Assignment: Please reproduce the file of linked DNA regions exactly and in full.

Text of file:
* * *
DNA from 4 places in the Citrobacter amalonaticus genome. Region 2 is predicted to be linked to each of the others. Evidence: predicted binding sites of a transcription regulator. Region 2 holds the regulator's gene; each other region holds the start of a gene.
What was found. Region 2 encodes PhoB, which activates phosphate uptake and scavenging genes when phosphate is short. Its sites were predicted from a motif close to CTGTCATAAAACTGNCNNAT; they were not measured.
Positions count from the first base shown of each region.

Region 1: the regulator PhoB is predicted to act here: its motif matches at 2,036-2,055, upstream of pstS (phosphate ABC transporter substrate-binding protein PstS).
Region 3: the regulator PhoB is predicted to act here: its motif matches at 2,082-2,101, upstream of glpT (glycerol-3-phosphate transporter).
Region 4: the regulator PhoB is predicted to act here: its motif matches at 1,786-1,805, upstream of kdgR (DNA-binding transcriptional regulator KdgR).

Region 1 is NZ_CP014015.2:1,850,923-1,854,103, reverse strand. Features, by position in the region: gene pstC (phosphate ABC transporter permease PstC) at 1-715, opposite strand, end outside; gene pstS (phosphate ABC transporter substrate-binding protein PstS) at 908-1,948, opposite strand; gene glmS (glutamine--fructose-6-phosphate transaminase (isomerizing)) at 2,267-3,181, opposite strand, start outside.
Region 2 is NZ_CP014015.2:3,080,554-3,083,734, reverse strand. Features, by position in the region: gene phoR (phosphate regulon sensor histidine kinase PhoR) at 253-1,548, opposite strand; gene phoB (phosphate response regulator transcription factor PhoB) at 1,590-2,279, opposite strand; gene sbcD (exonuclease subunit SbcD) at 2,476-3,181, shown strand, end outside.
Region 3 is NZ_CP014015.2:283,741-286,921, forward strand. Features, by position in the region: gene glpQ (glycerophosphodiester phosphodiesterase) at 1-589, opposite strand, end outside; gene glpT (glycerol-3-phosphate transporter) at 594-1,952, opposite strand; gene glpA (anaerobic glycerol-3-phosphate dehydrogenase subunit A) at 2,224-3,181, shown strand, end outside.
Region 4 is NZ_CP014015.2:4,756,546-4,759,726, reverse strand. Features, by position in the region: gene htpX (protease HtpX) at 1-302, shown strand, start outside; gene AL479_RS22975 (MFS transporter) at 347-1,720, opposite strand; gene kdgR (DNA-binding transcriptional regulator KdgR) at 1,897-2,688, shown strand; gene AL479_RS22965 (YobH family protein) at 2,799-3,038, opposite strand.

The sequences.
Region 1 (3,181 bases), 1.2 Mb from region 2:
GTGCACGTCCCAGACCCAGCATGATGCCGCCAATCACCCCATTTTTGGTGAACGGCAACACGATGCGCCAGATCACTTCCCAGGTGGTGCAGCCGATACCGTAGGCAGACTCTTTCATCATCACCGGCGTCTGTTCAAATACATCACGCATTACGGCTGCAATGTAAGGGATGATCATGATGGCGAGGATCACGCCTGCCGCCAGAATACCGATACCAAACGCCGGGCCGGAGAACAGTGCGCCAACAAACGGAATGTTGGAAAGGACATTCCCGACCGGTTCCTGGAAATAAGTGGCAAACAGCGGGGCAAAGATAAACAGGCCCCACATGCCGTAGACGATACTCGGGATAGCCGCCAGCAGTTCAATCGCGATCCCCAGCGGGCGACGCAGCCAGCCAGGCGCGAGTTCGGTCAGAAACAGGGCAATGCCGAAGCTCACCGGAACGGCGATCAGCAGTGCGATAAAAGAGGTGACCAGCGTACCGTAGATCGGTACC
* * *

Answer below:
DNA from 4 places in the Citrobacter amalonaticus genome. Region 2 is predicted to be linked to each of the others. Evidence: predicted binding sites of a transcription regulator. Region 2 holds the regulator's gene; each other region holds the start of a gene.
What was found. Region 2 encodes PhoB, which activates phosphate uptake and scavenging genes when phosphate is short. Its sites were predicted from a motif close to CTGTCATAAAACTGNCNNAT; they were not measured.
Positions count from the first base shown of each region.

Region 1: the regulator PhoB is predicted to act here: its motif matches at 2,036-2,055, upstream of pstS (phosphate ABC transporter substrate-binding protein PstS).
Region 3: the regulator PhoB is predicted to act here: its motif matches at 2,082-2,101, upstream of glpT (glycerol-3-phosphate transporter).
Region 4: the regulator PhoB is predicted to act here: its motif matches at 1,786-1,805, upstream of kdgR (DNA-binding transcriptional regulator KdgR).

Region 1 is NZ_CP014015.2:1,850,923-1,854,103, reverse strand. Features, by position in the region: gene pstC (phosphate ABC transporter permease PstC) at 1-715, opposite strand, end outside; gene pstS (phosphate ABC transporter substrate-binding protein PstS) at 908-1,948, opposite strand; gene glmS (glutamine--fructose-6-phosphate transaminase (isomerizing)) at 2,267-3,181, opposite strand, start outside.
Region 2 is NZ_CP014015.2:3,080,554-3,083,734, reverse strand. Features, by position in the region: gene phoR (phosphate regulon sensor histidine kinase PhoR) at 253-1,548, opposite strand; gene phoB (phosphate response regulator transcription factor PhoB) at 1,590-2,279, opposite strand; gene sbcD (exonuclease subunit SbcD) at 2,476-3,181, shown strand, end outside.
Region 3 is NZ_CP014015.2:283,741-286,921, forward strand. Features, by position in the region: gene glpQ (glycerophosphodiester phosphodiesterase) at 1-589, opposite strand, end outside; gene glpT (glycerol-3-phosphate transporter) at 594-1,952, opposite strand; gene glpA (anaerobic glycerol-3-phosphate dehydrogenase subunit A) at 2,224-3,181, shown strand, end outside.
Region 4 is NZ_CP014015.2:4,756,546-4,759,726, reverse strand. Features, by position in the region: gene htpX (protease HtpX) at 1-302, shown strand, start outside; gene AL479_RS22975 (MFS transporter) at 347-1,720, opposite strand; gene kdgR (DNA-binding transcriptional regulator KdgR) at 1,897-2,688, shown strand; gene AL479_RS22965 (YobH family protein) at 2,799-3,038, opposite strand.

The sequences.
Region 1 (3,181 bases), 1.2 Mb from region 2:
GTGCACGTCCCAGACCCAGCATGATGCCGCCAATCACCCCATTTTTGGTGAACGGCAACACGATGCGCCAGATCACTTCCCAGGTGGTGCAGCCGATACCGTAGGCAGACTCTTTCATCATCACCGGCGTCTGTTCAAATACATCACGCATTACGGCTGCAATGTAAGGGATGATCATGATGGCGAGGATCACGCCTGCCGCCAGAATACCGATACCAAACGCCGGGCCGGAGAACAGTGCGCCAACAAACGGAATGTTGGAAAGGACATTCCCGACCGGTTCCTGGAAATAAGTGGCAAACAGCGGGGCAAAGATAAACAGGCCCCACATGCCGTAGACGATACTCGGGATAGCCGCCAGCAGTTCAATCGCGATCCCCAGCGGGCGACGCAGCCAGCCAGGCGCGAGTTCGGTCAGAAACAGGGCAATGCCGAAGCTCACCGGAACGGCGATCAGCAGTGCGATAAAAGAGGTGACCAGCGTACCGTAGATCGGTACC